Not just a number: 007

Pop culture and society: Why the last Bond film made a right decision that is nevertheless a grave mistake.

Spoiler alert: Do not read on if you have not yet seen "No time to die" but would like to watch it at some point.

So Daniel Craig leaves the Bond franchise in maximum cinematic thunder. James Bond dies in the hail of missiles he himself unleashed. You can hardly get more metaphorical than that. How logical this end of a pop icon is, however, only becomes clear when one analyses Craig's secret agent in the overall picture and in socio-political terms. For although the 007 films were, of course, first and foremost popcorn cinema of the highest order, they are also always a mirror of their time. Similar to the Ikea catalogue, which - it may be a coincidence - finds its printed end in the same year as the fictional master spy in the service of Her Majesty.

Finally an anachronism

The observation that the James Bond that producer Barbara Broccoli, together with a number of the most renowned scriptwriters and producers, and not least with leading actor Daniel Craig, brought to the screens of the world and developed in five installations has become a socio-political anachronism may initially surprise many, and perhaps even outrage some. Not least probably also the creators themselves. After all, they have been exemplary in terms of diversity. They have taken great pains to turn the once woman-devouring supermacho into a sensitive lover and ultimately even a family man. It is quite possible that Broccoli and her entourage are not even aware of how consistent it was to let this James Bond die like this. Perhaps they did it instinctively. 

Neoliberalism at its purest

"Why would the man do that?" is something you may have always asked yourself, but certainly more often than ever before in the last five 007 films. Because Daniel Craig has taken and endured far more in the role than any Bond before him. However, the answer to the question about the motivation for all the ordeals given by Craig and the team of writers and producers was completely different from that given by the predecessors and Ian Flemming himself. The motivations for this, now deceased, James Bond were thoroughly personal.
First the love for Vesper Lynd, then three films of vendetta to avenge her death plus the involvement of his own stepbrother and finally a new love and even a child. All pure individual motives. One must not forget: Craig's Bond was a creature of the zero years. “Casino Royale” was released two years before the Lehman Brothers bankruptcy and is conceptually thoroughly influenced by the neoliberal spirit of the first two decades of this century.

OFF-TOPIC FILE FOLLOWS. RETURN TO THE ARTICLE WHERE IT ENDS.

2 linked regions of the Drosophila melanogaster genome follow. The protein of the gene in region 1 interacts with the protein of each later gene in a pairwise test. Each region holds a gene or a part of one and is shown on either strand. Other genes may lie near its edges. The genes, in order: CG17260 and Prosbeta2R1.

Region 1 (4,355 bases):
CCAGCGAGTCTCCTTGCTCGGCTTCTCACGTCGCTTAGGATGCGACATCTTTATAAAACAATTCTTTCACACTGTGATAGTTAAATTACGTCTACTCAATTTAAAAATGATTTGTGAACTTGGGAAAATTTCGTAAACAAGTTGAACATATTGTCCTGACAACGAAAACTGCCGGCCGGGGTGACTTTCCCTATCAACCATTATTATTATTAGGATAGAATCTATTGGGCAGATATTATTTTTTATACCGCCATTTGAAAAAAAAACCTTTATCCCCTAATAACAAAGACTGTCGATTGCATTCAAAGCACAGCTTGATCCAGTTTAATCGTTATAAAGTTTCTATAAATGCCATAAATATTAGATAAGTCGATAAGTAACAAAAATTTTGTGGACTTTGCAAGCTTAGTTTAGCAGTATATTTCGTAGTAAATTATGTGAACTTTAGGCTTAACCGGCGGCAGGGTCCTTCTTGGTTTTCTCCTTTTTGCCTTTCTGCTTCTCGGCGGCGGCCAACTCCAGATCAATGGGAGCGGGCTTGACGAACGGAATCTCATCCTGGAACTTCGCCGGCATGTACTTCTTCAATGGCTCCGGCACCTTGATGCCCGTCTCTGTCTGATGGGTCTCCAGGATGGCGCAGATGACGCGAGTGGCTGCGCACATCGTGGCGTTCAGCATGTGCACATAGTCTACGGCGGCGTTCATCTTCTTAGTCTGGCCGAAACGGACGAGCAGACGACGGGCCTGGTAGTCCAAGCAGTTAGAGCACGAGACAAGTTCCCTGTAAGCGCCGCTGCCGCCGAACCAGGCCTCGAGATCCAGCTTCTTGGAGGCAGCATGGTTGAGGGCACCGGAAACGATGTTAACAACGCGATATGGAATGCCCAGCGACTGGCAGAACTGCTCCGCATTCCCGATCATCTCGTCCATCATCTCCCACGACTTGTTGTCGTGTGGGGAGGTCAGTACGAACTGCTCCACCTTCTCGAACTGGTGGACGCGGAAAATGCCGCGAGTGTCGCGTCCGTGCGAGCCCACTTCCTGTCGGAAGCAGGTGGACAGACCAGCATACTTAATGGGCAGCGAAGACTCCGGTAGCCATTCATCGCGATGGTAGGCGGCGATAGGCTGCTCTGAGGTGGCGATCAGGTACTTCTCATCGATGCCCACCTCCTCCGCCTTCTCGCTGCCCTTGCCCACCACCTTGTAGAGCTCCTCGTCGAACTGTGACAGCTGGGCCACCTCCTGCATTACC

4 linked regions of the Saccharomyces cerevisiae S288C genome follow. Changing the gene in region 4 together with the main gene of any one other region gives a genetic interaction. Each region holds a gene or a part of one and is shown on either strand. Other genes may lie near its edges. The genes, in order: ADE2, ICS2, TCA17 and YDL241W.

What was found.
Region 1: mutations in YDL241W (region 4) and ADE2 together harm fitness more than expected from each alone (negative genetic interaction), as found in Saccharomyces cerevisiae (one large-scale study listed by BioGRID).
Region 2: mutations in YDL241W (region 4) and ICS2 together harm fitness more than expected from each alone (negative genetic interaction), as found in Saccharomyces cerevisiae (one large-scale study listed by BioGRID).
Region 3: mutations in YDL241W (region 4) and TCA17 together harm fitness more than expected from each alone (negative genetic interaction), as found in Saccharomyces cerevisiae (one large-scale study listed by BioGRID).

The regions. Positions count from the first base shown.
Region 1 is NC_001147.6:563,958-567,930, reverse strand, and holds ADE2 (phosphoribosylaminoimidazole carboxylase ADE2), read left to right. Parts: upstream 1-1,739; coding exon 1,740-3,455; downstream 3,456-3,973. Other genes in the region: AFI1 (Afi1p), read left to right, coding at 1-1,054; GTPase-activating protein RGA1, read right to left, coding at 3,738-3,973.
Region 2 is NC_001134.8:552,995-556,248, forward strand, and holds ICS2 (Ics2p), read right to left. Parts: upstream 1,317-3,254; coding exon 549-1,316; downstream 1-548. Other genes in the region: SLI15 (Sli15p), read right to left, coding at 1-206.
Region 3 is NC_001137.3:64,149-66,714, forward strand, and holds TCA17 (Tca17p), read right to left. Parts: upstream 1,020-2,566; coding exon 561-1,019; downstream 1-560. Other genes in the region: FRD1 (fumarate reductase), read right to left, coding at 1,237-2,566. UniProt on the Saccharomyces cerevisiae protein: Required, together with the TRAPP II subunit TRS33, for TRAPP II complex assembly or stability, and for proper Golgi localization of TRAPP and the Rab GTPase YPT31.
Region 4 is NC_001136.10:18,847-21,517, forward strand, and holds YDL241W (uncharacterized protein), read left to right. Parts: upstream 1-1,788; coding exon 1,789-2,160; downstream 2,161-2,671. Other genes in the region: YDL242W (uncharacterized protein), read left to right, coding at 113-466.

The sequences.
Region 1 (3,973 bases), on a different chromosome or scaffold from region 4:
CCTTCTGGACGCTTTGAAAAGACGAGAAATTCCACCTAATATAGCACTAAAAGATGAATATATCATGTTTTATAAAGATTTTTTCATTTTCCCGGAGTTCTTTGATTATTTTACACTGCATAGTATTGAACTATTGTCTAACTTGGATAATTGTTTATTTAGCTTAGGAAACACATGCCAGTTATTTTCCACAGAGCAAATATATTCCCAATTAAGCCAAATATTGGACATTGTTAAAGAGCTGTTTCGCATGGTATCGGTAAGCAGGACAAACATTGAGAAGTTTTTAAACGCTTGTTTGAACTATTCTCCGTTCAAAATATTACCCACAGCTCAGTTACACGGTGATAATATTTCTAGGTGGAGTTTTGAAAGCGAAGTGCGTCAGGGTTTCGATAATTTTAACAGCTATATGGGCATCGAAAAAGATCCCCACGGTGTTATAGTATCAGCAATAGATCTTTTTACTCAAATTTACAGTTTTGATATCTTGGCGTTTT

This obviously made it simply unthinkable in the literal sense of the word for someone to accomplish extraordinary things, even to risk ones life, for other than personal, private, ergo-centric reasons.

Saving the world on the side

The mantra that each and everyone - as undisturbed as possible by rules - gets the optimum for themselves personally, and that this then leads to a better world for everyone as a "by-product", so to speak - or in the case of James Bond, the world is also saved along the way - is exactly the neoliberal creed in which, unfortunately, the Liberals in Germany, for example, still believe.

But this view of the world is itself dying meanwhile. It has proven to be a misjudgement in many respects, with partly fatal consequences. From the aforementioned financial crisis to the euro crisis, the Third World-like conditions in large parts of the USA, the supposed land of unlimited opportunities and freedom, to the Corona pandemic, in which the world had to painfully experience that the good-is-what-is-good-for-me approach is not leading anywhere. With a view to the greatest crisis of humanity, the climate catastrophe, parts o fan entire generation has now mobilised itself, at the latest with Fridays 4 Future, who are once again pursuing a common goal that is not primarily congruent with personal advantage. And that is only the beginning.

So in this respect it is absolutely logical to let this Bond - despite all commendable efforts at diversity - die, outdated by the times. But of course he could just as well have been given the chance to change. One could have shown how the disillusioned, desperate Bond, driven only by personal motivation, becomes through enlightenment one who is loving life. Who finds motivation in service to the community; in short, he could have been given the chance to become a hero.


The Craig approach was a mistake from the start. At least there is still the reboot for the franchise. Too bad there isn't one for the real world.


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